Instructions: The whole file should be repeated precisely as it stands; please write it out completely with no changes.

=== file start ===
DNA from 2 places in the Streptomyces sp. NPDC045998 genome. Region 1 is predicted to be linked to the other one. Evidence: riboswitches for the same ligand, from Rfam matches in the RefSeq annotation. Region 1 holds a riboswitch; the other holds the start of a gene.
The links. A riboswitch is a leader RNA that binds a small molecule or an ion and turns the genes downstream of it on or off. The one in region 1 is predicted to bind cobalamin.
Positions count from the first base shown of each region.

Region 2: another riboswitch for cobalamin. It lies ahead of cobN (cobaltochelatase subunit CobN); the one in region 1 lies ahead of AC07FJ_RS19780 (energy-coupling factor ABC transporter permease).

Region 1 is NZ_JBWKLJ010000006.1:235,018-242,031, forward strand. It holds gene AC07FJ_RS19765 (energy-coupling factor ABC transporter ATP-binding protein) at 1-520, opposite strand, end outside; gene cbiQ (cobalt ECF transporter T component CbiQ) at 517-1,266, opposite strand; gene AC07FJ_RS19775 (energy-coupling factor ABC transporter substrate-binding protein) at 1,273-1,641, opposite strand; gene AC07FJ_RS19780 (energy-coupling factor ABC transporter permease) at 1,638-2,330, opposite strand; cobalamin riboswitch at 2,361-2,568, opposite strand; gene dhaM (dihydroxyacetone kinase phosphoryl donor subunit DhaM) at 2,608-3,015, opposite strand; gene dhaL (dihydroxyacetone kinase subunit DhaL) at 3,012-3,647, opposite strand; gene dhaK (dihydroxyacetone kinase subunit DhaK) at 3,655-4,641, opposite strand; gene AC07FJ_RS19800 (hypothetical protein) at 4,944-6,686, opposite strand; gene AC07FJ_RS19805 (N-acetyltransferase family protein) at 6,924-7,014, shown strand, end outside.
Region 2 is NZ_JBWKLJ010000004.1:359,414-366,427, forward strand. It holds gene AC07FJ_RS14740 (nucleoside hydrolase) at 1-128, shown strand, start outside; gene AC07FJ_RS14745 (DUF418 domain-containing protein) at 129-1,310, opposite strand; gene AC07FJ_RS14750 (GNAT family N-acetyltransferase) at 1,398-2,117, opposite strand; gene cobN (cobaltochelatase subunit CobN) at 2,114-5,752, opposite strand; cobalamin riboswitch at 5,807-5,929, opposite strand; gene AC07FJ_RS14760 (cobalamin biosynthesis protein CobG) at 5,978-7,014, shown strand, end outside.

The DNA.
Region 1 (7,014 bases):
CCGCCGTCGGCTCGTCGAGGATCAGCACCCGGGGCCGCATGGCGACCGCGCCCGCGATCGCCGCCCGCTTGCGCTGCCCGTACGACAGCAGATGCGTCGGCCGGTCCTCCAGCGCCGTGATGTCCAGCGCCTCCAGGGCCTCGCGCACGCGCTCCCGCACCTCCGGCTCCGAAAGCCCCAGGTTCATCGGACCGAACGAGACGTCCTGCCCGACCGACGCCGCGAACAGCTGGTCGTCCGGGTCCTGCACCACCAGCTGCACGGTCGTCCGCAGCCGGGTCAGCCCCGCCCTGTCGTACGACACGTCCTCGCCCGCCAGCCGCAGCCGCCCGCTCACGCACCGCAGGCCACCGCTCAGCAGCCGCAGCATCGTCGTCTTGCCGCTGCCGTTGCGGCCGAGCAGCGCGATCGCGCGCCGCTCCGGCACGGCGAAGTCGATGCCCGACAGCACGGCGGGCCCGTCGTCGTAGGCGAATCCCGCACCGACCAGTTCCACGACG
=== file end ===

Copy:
DNA from 2 places in the Streptomyces sp. NPDC045998 genome. Region 1 is predicted to be linked to the other one. Evidence: riboswitches for the same ligand, from Rfam matches in the RefSeq annotation. Region 1 holds a riboswitch; the other holds the start of a gene.
The links. A riboswitch is a leader RNA that binds a small molecule or an ion and turns the genes downstream of it on or off. The one in region 1 is predicted to bind cobalamin.
Positions count from the first base shown of each region.

Region 2: another riboswitch for cobalamin. It lies ahead of cobN (cobaltochelatase subunit CobN); the one in region 1 lies ahead of AC07FJ_RS19780 (energy-coupling factor ABC transporter permease).

Region 1 is NZ_JBWKLJ010000006.1:235,018-242,031, forward strand. It holds gene AC07FJ_RS19765 (energy-coupling factor ABC transporter ATP-binding protein) at 1-520, opposite strand, end outside; gene cbiQ (cobalt ECF transporter T component CbiQ) at 517-1,266, opposite strand; gene AC07FJ_RS19775 (energy-coupling factor ABC transporter substrate-binding protein) at 1,273-1,641, opposite strand; gene AC07FJ_RS19780 (energy-coupling factor ABC transporter permease) at 1,638-2,330, opposite strand; cobalamin riboswitch at 2,361-2,568, opposite strand; gene dhaM (dihydroxyacetone kinase phosphoryl donor subunit DhaM) at 2,608-3,015, opposite strand; gene dhaL (dihydroxyacetone kinase subunit DhaL) at 3,012-3,647, opposite strand; gene dhaK (dihydroxyacetone kinase subunit DhaK) at 3,655-4,641, opposite strand; gene AC07FJ_RS19800 (hypothetical protein) at 4,944-6,686, opposite strand; gene AC07FJ_RS19805 (N-acetyltransferase family protein) at 6,924-7,014, shown strand, end outside.
Region 2 is NZ_JBWKLJ010000004.1:359,414-366,427, forward strand. It holds gene AC07FJ_RS14740 (nucleoside hydrolase) at 1-128, shown strand, start outside; gene AC07FJ_RS14745 (DUF418 domain-containing protein) at 129-1,310, opposite strand; gene AC07FJ_RS14750 (GNAT family N-acetyltransferase) at 1,398-2,117, opposite strand; gene cobN (cobaltochelatase subunit CobN) at 2,114-5,752, opposite strand; cobalamin riboswitch at 5,807-5,929, opposite strand; gene AC07FJ_RS14760 (cobalamin biosynthesis protein CobG) at 5,978-7,014, shown strand, end outside.

The DNA.
Region 1 (7,014 bases):
CCGCCGTCGGCTCGTCGAGGATCAGCACCCGGGGCCGCATGGCGACCGCGCCCGCGATCGCCGCCCGCTTGCGCTGCCCGTACGACAGCAGATGCGTCGGCCGGTCCTCCAGCGCCGTGATGTCCAGCGCCTCCAGGGCCTCGCGCACGCGCTCCCGCACCTCCGGCTCCGAAAGCCCCAGGTTCATCGGACCGAACGAGACGTCCTGCCCGACCGACGCCGCGAACAGCTGGTCGTCCGGGTCCTGCACCACCAGCTGCACGGTCGTCCGCAGCCGGGTCAGCCCCGCCCTGTCGTACGACACGTCCTCGCCCGCCAGCCGCAGCCGCCCGCTCACGCACCGCAGGCCACCGCTCAGCAGCCGCAGCATCGTCGTCTTGCCGCTGCCGTTGCGGCCGAGCAGCGCGATCGCGCGCCGCTCCGGCACGGCGAAGTCGATGCCCGACAGCACGGCGGGCCCGTCGTCGTAGGCGAATCCCGCACCGACCAGTTCCACGACG